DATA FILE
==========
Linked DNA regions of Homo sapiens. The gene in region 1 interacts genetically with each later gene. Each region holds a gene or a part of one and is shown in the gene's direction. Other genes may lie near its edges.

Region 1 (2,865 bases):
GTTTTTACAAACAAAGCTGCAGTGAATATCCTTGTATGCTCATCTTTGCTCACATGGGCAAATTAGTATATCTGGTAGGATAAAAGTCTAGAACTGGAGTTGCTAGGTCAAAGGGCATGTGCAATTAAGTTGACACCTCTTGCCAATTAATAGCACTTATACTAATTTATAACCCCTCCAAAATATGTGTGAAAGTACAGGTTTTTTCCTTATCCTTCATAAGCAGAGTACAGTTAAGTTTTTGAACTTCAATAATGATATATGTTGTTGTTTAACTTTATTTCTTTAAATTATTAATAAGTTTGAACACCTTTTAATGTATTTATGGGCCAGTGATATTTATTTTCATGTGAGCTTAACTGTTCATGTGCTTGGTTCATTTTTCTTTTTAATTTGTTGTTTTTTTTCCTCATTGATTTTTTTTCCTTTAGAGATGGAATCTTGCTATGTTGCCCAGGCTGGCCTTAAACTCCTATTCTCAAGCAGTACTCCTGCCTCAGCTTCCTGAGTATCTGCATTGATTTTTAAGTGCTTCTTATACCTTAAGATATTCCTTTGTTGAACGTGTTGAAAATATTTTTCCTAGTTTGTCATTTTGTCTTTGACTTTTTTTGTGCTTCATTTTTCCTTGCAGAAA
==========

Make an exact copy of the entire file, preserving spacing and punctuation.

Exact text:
Linked DNA regions of Homo sapiens. The gene in region 1 interacts genetically with each later gene. Each region holds a gene or a part of one and is shown in the gene's direction. Other genes may lie near its edges.

Region 1 (2,865 bases):
GTTTTTACAAACAAAGCTGCAGTGAATATCCTTGTATGCTCATCTTTGCTCACATGGGCAAATTAGTATATCTGGTAGGATAAAAGTCTAGAACTGGAGTTGCTAGGTCAAAGGGCATGTGCAATTAAGTTGACACCTCTTGCCAATTAATAGCACTTATACTAATTTATAACCCCTCCAAAATATGTGTGAAAGTACAGGTTTTTTCCTTATCCTTCATAAGCAGAGTACAGTTAAGTTTTTGAACTTCAATAATGATATATGTTGTTGTTTAACTTTATTTCTTTAAATTATTAATAAGTTTGAACACCTTTTAATGTATTTATGGGCCAGTGATATTTATTTTCATGTGAGCTTAACTGTTCATGTGCTTGGTTCATTTTTCTTTTTAATTTGTTGTTTTTTTTCCTCATTGATTTTTTTTCCTTTAGAGATGGAATCTTGCTATGTTGCCCAGGCTGGCCTTAAACTCCTATTCTCAAGCAGTACTCCTGCCTCAGCTTCCTGAGTATCTGCATTGATTTTTAAGTGCTTCTTATACCTTAAGATATTCCTTTGTTGAACGTGTTGAAAATATTTTTCCTAGTTTGTCATTTTGTCTTTGACTTTTTTTGTGCTTCATTTTTCCTTGCAGAAA